What a year 2020 has been. Across the tech sector, the pandemic has accelerated digital change, and has driven a new host of tech trends for the year ahead.
As we move towards 2021, some industry experts share their predictions for the year to come.
John Phillips, General Manager, EMEA, Zuora
“This year, the global pandemic has accelerated a trend that was already well underway for businesses; a shift towards more subscription-based models. Despite the economic downturn, key changes in consumer buying behaviours has meant that these models have proved resilient In fact, a recent Zuora report found that more than half of subscription businesses have not been negatively impacted by COVID-19, while one quarter are actually seeing subscriber acquisition rates accelerate.
“This is a trend we’ll see increasing even further as we look towards 2021. The term ‘membership’ is likely to be replaced with ‘subscription’ as businesses look to engage with customers via bespoke added services and replace one-off membership fees with more flexible models.
“Membership provokes the feeling you’re locked into a contract for an extended period of time, with high cancellation fees and little flexibility. Whereas subscriptions offer customers a usage-based model that allows customers to opt-in, and out, based on their needs.”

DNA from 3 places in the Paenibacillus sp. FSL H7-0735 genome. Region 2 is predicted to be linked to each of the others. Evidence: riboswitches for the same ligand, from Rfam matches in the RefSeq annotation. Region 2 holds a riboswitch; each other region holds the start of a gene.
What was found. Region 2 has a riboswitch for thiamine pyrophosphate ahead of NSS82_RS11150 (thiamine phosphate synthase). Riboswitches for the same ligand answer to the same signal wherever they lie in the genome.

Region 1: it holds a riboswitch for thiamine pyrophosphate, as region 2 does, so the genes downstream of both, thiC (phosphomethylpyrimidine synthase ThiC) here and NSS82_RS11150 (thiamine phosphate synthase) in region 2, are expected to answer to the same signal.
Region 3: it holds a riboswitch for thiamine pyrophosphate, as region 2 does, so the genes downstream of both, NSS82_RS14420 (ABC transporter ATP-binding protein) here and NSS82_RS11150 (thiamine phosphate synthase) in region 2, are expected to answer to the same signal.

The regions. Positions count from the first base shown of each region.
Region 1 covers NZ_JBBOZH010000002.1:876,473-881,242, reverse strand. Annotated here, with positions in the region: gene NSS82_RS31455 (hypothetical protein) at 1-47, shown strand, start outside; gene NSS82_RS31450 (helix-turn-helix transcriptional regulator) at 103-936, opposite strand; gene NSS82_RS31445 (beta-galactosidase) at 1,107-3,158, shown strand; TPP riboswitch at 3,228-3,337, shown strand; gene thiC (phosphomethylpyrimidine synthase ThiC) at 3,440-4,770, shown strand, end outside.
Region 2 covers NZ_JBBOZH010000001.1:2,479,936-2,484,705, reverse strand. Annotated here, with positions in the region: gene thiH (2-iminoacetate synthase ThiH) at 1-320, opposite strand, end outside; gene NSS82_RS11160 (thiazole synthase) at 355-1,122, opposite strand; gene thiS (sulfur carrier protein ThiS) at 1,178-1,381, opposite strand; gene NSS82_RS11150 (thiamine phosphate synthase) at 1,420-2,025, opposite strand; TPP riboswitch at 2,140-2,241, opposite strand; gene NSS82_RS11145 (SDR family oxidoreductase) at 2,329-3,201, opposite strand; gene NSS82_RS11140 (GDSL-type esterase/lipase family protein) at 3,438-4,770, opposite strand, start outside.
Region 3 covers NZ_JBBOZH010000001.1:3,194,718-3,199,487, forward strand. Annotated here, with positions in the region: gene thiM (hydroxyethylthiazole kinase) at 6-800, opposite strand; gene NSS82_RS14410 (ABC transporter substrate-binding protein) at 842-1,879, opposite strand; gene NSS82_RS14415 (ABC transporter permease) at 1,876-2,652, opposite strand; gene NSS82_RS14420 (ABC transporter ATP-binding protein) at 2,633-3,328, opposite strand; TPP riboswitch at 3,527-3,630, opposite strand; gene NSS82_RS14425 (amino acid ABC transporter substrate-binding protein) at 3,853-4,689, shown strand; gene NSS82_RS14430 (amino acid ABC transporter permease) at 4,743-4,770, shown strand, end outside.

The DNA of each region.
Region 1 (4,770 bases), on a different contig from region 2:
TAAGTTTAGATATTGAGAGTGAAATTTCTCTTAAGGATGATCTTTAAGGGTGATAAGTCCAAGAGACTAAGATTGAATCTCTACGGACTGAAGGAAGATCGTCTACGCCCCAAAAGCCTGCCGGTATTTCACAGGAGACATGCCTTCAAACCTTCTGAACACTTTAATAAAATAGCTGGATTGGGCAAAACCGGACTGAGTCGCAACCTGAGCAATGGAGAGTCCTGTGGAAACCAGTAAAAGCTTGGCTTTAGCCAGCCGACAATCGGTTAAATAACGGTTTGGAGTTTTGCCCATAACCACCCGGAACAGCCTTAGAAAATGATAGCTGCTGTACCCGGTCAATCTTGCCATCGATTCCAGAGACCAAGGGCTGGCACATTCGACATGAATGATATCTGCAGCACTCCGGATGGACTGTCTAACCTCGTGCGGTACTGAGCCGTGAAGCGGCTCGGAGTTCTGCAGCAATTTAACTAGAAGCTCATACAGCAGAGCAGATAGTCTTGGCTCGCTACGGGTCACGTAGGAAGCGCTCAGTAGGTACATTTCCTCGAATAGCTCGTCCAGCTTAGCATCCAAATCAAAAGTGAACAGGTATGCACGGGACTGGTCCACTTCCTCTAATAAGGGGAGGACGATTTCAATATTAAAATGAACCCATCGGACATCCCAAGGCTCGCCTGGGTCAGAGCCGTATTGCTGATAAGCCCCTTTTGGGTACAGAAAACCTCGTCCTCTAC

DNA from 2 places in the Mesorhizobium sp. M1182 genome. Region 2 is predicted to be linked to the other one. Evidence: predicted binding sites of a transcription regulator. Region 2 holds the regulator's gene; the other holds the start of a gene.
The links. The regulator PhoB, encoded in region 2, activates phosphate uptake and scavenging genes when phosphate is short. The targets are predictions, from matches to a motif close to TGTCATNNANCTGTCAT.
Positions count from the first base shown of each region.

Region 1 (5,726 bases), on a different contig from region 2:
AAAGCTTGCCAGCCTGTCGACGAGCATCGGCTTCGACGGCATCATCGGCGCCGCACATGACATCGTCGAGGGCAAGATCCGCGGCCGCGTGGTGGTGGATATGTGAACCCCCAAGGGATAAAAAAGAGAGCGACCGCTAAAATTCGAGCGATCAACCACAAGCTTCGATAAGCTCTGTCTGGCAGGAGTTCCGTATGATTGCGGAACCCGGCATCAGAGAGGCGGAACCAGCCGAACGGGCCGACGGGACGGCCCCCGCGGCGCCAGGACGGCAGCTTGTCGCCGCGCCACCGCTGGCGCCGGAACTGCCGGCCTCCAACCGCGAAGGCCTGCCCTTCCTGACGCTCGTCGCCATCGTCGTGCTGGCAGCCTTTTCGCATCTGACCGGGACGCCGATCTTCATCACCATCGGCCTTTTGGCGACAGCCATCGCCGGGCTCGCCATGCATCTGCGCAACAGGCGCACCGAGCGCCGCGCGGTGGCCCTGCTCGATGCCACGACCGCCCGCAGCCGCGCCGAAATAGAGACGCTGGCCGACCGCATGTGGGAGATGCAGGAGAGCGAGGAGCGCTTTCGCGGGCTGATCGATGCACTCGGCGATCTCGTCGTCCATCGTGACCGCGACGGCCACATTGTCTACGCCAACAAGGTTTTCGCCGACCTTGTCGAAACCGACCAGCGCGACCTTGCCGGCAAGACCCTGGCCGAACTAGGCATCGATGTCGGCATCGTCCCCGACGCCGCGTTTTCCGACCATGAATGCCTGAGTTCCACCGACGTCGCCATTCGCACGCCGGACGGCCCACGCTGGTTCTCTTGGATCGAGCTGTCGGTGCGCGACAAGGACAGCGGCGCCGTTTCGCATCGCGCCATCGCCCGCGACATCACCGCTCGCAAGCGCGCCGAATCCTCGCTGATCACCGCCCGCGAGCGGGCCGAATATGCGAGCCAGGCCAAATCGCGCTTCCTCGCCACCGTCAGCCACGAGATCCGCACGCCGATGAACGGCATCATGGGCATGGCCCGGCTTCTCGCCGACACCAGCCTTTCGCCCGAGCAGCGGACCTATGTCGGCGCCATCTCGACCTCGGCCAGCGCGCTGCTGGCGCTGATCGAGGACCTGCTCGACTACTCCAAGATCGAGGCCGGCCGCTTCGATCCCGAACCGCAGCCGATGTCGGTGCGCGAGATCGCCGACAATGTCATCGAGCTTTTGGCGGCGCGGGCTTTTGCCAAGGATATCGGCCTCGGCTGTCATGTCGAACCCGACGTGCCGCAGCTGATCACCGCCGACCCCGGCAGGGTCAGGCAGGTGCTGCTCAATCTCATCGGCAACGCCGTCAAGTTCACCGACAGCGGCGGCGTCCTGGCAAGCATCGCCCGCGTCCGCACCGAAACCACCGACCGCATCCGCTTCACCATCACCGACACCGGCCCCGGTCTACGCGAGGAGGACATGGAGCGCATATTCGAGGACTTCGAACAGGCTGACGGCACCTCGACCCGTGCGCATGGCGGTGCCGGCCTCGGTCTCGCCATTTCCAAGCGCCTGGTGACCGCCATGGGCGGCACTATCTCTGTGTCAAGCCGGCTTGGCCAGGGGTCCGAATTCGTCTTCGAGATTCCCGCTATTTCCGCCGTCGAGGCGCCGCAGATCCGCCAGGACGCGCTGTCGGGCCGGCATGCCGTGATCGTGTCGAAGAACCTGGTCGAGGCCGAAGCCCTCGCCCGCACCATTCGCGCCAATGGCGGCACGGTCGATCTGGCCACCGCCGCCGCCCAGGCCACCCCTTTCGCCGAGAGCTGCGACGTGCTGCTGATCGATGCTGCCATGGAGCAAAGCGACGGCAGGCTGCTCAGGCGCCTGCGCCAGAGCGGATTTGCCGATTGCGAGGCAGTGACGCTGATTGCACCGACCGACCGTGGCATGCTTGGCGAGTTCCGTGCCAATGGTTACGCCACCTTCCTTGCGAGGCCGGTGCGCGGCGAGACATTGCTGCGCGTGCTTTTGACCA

Anthony Di Bello, Vice President, Strategic Development, OpenText
“While the main factor driving change is the remote workforce, it has led not to increased budgets, but rather different spending priorities. The pandemic has accelerated the shift to cloud, and existing budgets are shifting focus to securing cloud environments, and identification and control of sensitive data across what are now highly distributed work-from-home environments.
“As such, we do not see a broad push to increase cybersecurity spending due to the pandemic, and have heard customers indicate security budgets will be flat YoY due to budget cuts. Businesses are asking two questions: 1) Can we adapt existing tech to remote work-related use cases and 2) Can we consolidate our technology stack.”
Ali Ghodsi, CEO, Databricks
“As large scale use cases like AI and machine learning go mainstream in virtually every industry and segment, cloud computing has passed the inflection point of being a technical certainty. Startups are born in the cloud as a rule, and practically every enterprise is on the path to having a significant portion of its operations in the cloud. With such rapid adoption of cloud, more and more organizations are now operating in more than one cloud platform. The reasons are varied across regulatory requirements, diversification of risk, increased negotiating power, avoiding lock-in, and M&A activity, but the outcome is the same… more organizations are looking for solutions that provide a consistent experience across cloud platforms. This will have a big upside for enterprises that don’t want to reinvent the wheel with a second or third provider, as well as for software companies that are looking for ways to inoculate their businesses from the providers’ native offerings.”
Petter Nylander, CEO, Besedo